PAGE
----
I wonder if someone has already extensively written about this. Even better if Microsoft can disclaim my concern, but from what I could read between the lines the above mentioned limitation can turn out to be true.
To start the other way around: I recently was browsing multiple Microsoft sites full with marketing promises about System Center products. Concerning virtualization, SC Essentials 2010 claims to provide support for up to 50 servers and 500 clients (enough for a private cloud I would guess); and genuine datacenter product SCVMM 2012 can support more than 150 VM hosts. So we are hitting the high speed road here: we purchase 100 hardware systems and run for IaaS deployment using Server 2008 R2 of course, because of its live migration and high availability “all you can eat”-promises. Then again, let’s take a closer look at the specifications:
Live migration requires failover clustering enabled and configured on the host plus the necessary SAN equipment providing the cluster shared volume(s). Here the link to the notorious new feature “Hyper-V: Using Live Migration with Cluster Shared Volumes in Windows Server 2008 R2” – http://technet.microsoft.com/en-us/library/dd446679(WS.10).aspx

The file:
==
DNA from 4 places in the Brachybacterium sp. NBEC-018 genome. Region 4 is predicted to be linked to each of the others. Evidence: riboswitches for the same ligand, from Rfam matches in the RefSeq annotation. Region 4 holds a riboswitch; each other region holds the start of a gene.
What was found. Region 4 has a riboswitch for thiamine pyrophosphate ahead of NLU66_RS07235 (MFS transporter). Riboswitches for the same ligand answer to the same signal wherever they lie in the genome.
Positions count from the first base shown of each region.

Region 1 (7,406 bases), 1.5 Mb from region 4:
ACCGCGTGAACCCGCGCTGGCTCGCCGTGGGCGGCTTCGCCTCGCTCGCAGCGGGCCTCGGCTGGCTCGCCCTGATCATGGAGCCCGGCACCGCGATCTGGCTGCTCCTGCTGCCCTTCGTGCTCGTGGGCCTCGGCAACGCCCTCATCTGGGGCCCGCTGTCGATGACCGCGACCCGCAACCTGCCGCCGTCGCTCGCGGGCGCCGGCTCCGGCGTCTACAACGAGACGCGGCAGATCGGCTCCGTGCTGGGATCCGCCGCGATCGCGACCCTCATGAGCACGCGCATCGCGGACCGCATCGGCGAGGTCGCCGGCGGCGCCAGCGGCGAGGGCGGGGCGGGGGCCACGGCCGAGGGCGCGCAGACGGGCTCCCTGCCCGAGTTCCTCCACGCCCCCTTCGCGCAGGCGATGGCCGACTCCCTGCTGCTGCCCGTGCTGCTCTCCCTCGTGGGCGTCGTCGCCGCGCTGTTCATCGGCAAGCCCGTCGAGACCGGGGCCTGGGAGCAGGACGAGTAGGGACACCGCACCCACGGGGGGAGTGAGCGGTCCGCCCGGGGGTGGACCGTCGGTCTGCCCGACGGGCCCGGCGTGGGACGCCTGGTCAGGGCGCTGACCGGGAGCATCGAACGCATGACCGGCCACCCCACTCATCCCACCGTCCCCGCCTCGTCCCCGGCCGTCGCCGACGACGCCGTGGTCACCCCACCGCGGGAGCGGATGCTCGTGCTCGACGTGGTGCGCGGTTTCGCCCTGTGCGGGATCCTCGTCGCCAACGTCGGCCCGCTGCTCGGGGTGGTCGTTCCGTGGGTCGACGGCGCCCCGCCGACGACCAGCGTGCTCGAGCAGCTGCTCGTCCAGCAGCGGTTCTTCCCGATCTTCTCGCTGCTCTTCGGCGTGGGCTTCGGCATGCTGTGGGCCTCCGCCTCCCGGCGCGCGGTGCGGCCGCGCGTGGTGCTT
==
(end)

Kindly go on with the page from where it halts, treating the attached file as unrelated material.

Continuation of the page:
So far no problems, I would say everything is under control, but what we really need is not manual migration – this happens quite rare judging from my experience – but rather high availability in case that a virtualization host, or rather in Microsoft Failover Cluster-parlance “cluster node” goes down. And there is already a TechNet article named “Hyper-V: Using Hyper-V and Failover Clustering” – http://technet.microsoft.com/en-us/library/cc732181(WS.10).aspx
What really disturbs the glorious voyage there are two notes, the first stating: “Do not to intentionally shut down a node while a virtual machine is running on the node.” To this I can only say “Hey, but that is what exactly I need to protect my virtual machines from!” Funny isn’t it? I’m just itching to try it out, but don’t have enough resource for a test lab right now. The second note is actually what the article’s headline is about: “A maximum number of 16 nodes in the failover cluster are allowed.” Aha, I can remember that from my exams in MSCA 2003. The question is what happens with our 100+ cluster nodes IaaS datacenter in such case? Well the obvious logical answer would be to create many host groups, or as in SCVMM 2012 we call them Services (within the private cloud), as such providing small independent islands. But this still doesn’t answer the question “What if I want to migrate a certain virtual machine from host-1 to host-17, the latter obviously in another island?”
I would be glad to hear a reasonable answer.